Transparent and real-time air quality monitoring may translate to cleaner air, new research finds.
Most low- and middle-income countries lack air pollution monitoring. But a new study finds that a U.S. embassy program that rolled out air quality monitors over a period of years was associated with improvements in air quality in the cities where the monitors were installed. The declines in particulate matter sized 2.5 µm and less — the size most associated with health problems in people — averaged between 2 and 4 µg/m3 per year, researchers reported in the journal Proceedings of the National Academy of Sciences.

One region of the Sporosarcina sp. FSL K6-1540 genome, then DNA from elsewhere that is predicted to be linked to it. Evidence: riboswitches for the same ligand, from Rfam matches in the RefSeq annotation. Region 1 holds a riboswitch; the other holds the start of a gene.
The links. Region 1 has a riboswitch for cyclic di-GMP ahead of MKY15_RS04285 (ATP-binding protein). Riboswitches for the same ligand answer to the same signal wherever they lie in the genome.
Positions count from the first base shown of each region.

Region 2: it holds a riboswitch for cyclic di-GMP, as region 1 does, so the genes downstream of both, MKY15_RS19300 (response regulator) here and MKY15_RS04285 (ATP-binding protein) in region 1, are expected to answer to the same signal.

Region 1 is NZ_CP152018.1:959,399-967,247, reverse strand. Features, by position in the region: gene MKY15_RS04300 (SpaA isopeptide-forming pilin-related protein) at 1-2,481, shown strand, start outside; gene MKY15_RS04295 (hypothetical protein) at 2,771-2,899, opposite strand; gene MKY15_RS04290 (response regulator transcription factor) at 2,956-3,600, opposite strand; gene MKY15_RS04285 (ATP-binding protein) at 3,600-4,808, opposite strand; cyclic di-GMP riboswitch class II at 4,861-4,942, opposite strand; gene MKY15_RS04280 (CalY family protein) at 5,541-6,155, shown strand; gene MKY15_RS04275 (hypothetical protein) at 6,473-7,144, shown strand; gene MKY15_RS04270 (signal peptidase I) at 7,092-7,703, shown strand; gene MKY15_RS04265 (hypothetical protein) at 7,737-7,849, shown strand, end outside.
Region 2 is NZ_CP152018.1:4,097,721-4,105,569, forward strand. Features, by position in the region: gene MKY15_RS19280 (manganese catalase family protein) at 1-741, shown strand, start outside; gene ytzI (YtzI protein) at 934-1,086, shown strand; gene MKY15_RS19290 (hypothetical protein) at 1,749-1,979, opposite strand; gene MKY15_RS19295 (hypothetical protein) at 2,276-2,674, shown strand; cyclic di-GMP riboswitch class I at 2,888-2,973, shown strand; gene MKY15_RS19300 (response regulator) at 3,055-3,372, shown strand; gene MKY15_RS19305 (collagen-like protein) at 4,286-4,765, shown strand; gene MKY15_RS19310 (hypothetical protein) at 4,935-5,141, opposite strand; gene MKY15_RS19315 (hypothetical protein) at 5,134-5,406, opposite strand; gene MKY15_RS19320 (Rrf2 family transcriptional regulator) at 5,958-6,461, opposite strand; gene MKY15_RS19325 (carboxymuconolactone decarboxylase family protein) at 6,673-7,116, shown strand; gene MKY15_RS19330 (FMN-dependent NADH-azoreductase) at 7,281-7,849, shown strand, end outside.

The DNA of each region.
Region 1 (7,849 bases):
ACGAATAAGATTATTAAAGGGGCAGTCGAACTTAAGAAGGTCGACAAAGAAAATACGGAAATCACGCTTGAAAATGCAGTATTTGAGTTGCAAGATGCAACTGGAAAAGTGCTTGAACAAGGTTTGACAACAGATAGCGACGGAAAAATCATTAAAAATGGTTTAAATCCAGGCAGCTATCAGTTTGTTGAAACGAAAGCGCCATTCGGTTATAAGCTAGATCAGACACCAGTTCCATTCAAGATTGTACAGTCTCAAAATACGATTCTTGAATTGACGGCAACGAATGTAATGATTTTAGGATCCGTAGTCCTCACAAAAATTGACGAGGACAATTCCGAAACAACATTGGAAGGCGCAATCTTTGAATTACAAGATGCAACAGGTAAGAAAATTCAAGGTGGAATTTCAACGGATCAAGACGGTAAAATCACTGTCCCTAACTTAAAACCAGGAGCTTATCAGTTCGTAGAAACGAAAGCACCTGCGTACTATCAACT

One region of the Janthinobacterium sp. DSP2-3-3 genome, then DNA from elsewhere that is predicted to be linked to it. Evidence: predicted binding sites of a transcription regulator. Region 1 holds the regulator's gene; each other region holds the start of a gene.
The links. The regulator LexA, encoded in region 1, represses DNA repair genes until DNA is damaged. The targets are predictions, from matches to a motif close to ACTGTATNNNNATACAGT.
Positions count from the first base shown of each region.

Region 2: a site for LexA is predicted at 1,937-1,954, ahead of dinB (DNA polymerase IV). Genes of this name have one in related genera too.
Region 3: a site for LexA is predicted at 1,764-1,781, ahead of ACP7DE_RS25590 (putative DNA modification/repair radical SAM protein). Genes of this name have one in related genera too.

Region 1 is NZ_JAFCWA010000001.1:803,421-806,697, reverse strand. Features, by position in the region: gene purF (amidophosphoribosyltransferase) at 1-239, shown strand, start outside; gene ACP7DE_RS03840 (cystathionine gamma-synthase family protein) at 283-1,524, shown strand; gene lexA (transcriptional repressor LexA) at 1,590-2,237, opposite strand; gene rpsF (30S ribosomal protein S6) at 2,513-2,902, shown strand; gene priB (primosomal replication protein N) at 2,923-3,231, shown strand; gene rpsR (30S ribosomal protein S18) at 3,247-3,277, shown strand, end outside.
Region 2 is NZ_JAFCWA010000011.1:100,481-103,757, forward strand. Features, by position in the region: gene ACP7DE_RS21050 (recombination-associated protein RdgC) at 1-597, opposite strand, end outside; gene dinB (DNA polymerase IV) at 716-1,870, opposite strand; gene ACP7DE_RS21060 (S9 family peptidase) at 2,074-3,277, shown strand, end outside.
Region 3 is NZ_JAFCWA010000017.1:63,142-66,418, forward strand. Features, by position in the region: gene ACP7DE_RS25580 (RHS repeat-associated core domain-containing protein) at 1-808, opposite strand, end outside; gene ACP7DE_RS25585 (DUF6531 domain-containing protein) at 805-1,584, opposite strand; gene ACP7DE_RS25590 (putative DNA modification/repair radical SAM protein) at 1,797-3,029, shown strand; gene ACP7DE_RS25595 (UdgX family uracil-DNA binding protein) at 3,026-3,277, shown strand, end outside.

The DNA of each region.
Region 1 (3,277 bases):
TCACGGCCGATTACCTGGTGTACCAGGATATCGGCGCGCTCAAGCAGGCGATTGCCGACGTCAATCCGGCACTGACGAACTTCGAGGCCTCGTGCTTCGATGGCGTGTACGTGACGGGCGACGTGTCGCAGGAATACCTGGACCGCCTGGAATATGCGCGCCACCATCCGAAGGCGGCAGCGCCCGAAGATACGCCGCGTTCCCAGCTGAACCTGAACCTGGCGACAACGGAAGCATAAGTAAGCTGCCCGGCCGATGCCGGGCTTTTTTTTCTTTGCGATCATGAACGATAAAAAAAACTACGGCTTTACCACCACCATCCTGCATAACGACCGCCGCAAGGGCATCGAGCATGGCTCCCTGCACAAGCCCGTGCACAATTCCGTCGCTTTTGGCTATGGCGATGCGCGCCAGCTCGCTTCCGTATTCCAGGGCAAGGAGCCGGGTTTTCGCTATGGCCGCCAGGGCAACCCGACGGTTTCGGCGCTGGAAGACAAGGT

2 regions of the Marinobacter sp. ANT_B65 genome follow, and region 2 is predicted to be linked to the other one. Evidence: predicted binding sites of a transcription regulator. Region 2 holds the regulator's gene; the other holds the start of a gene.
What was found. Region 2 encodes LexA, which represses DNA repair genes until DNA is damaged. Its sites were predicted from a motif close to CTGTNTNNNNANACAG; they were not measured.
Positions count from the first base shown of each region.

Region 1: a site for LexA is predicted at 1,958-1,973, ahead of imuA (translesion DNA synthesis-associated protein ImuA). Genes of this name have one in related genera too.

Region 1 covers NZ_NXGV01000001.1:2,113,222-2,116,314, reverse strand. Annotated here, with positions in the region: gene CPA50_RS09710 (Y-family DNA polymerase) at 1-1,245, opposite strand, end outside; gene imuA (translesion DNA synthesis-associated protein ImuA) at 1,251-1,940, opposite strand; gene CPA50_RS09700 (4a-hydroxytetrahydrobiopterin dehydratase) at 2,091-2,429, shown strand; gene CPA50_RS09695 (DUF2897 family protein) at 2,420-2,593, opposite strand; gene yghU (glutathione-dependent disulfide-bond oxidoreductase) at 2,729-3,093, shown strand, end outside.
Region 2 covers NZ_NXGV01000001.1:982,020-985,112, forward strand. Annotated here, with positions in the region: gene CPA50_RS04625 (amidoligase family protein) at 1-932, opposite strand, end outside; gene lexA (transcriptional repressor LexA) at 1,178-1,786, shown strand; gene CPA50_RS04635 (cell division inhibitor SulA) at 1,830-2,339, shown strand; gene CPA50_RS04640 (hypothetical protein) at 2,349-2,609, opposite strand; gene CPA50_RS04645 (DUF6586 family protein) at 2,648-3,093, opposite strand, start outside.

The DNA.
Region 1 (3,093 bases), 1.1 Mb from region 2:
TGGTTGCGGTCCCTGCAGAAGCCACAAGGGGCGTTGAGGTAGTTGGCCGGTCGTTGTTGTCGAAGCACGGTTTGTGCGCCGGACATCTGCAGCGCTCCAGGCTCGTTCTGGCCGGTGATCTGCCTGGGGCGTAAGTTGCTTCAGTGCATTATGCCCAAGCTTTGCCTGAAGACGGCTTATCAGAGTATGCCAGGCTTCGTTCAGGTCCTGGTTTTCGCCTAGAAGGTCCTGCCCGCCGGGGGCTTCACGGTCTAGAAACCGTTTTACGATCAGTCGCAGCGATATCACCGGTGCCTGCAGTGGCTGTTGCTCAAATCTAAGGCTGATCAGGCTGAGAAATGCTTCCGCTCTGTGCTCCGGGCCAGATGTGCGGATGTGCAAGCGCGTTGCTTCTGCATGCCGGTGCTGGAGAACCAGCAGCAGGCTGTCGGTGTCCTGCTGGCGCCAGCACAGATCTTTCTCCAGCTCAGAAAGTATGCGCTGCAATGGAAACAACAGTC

For the median city in the sample, that translates to an estimated 303 fewer premature deaths per year based on standard epidemiological models. “It turned out to be a substantial benefit,” says study coauthor Akshaya Jha, an assistant professor of economics and public policy at Carnegie Mellon Univ...
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